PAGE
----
Given the bright light shown on the incidence of sexual assault at the University of Montana in recent months, Dr. Kimmel’s comment troubled me. I recalled a conversation I had with three university students some time ago on the subject of being “roofied.” I had never heard the expression before, so these young women educated me. Getting “roofied” is when someone puts a drug in your drink that leaves you unable to know, resist, or remember what happens hours after that. These three all claimed to know someone who knew someone who had been roofied – someone who had woken up half-clad and totally dazed in a parking lot, a field, or the apartment of some guy she kinda knew.
I took these claims with more than a grain of salt. What was harder to shake, though, was the fact that these girls had all had adopted practices to protect against getting “roofied.” They started to tell me some, and as they did, more young women joined our group and added their own tried-but-true anti-roofie methods: They always went to parties with friends and they left with friends. They brought their own cups and drank only out of their own cups. They never shared their drink with anyone. “Not even someone using a straw,” one girl said. “Especially not someone with a straw,” another insisted, and they all nodded their heads knowingly.
I left that conversation thinking, Wow. Getting roofied? And it’s now so de rigeur on campuses that young women educate one another about the protection protocols? But I never reported this conversation to anyone at the University of Montana. It didn’t seem like my business. It wasn’t until I heard Dr. Kimmel explain that rape is supported by a culture that looks away from abherrant behavior, that accepts it in a way, that I reflected, wow. Those young women live in that culture. They invited me in. And I looked the other way.
It wasn’t the first time. When one of my daughters attended UM almost a decade ago, she worked at a popular watering hole there. It was especially popular among football players, and my daughter would routinely complain to me about the harassment they continually subjected her to, sometimes in the presence of assistant coaches. I worked in the university system at that time and at one point considered taking it right to the top. But my daughter said she would take care of it, and she did. On the larger issue, though, the sort of boys-will-be-boys tolerance for crude and predatory treatment of women by and among some athletes, I guess we both looked the other way.
There’s been a great deal of comment on the sexual assault controversies at the University of Montana for the past six months. The Missoulian reporters who have diligently dogged this story have been vilified by some of the more lathered-up citizens of Griz Nation. Incensed alumni have demanded to know the particulars of the non-renewal of the contracts of Robin Pflugrad and Jim O’Day. Enraged bloggers insist that the University is protecting athletes, rather than young women. And in the eye of this storm, criticized by all these groups, is University of Montana President Royce Engstrom.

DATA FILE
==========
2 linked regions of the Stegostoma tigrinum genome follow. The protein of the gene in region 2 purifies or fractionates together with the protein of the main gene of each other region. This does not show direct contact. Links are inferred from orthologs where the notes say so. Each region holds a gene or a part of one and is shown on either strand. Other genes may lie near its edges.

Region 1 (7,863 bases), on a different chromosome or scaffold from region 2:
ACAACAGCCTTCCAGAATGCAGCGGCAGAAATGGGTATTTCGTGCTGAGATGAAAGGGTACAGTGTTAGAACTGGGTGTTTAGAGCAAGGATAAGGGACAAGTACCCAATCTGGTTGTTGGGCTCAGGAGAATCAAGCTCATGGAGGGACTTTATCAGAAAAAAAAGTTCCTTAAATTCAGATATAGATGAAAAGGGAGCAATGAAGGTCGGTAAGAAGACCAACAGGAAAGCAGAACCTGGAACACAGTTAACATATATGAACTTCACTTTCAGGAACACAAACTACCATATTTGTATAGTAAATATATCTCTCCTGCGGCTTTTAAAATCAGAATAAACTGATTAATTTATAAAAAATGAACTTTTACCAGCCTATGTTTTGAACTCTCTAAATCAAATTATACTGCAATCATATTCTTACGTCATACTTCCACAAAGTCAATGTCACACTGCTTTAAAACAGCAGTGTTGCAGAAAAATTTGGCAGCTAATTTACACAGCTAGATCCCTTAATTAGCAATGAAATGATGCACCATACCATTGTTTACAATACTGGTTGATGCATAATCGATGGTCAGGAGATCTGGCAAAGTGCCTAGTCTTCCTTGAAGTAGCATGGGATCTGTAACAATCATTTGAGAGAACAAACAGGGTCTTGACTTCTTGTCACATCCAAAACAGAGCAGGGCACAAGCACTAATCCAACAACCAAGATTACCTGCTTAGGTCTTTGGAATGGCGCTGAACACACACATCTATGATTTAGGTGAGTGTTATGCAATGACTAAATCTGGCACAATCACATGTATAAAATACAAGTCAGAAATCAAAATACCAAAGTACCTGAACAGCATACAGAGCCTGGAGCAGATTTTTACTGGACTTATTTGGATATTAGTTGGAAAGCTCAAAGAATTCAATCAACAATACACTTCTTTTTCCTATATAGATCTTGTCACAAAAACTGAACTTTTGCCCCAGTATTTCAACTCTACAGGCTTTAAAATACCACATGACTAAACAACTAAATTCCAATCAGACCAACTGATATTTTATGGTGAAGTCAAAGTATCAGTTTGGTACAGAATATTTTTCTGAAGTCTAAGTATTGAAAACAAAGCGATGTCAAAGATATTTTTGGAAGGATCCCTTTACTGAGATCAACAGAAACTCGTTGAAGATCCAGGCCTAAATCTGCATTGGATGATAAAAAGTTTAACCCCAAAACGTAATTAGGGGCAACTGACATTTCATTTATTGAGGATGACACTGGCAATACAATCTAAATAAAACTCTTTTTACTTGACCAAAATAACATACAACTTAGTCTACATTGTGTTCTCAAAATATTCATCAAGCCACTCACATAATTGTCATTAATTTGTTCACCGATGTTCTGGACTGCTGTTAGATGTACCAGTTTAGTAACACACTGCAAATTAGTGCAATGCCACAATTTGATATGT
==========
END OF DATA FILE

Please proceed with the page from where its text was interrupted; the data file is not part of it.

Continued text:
I’ve followed President Engstrom’s actions on this matter since the allegations of sexual assaults first came to light. And whatever else you say about President Engstrom’s handling of this difficult, difficult issue, you must concede this: he hasn’t looked the other way.
As Commissioner of Higher Education Clayton Christian told the Regents last month, Engstrom called him in mid-December, before the assault issue had become public, and told him, This situation is far-reaching and deeply disturbing. It’s going to be a rocky road, but we must pursue it.
Engstrom has stayed that course ever since. While some on his staff fretted about PR, he went ahead and had the community forums. When he reached the conclusion that he needed new leadership in the athletic department to effect a change in campus culture, he made the change, knowing it wouldn’t be popular in some quarters and that he wouldn’t be able to elaborate. While the County Attorney fumed at the intrusion of the Department of Justice into Missoula matters, Engstrom accepted the DOJ’s presence, saying we think we’ve put good procedures in place, but if there is something to be learned from the DOJ investigation, we want to learn it. He has navigated a complex landscape, consistently mindful of the competing rights, reputations, and expectations of victims, accused, personnel, and public. And from start to finish, in an environment where it seems everybody has something critical to say about someone else, he has consistently avoided name-calling, second-guessing, and buck-passing.
Has he made mistakes? Yes, and he’s admitted them. Does he have regrets? Sure. But as he has said since last December, the University of Montana is going to do what’s right, regardless of fall-out. In the short run, that may damage the reputation of the university. But in the long run, the university will be stronger and better for it – and, most importantly, so will its students.
As President Engstrom told Sally Mauk recently, he is now keenly aware that sexual assault shatters young women’s dreams. They come to college full of optimism, anticipating a creative, productive, and happy time, and sexual assault steals that from them. I would add that it just doesn’t steal their dreams. It steals their reality – their world and their worldview is immediately and permanently changed. Royce Engstrom can’t get those things back for them. But he – and you and I and the entire university community – can do better by tomorrow’s young women. The culture of predation and entitlement that led to these assaults was a long time in the making and, like it or not, it happened to some extent because too many of us looked the other way. It’s time for all of us to join President Engstrom on the long, hard road to a healthier campus culture.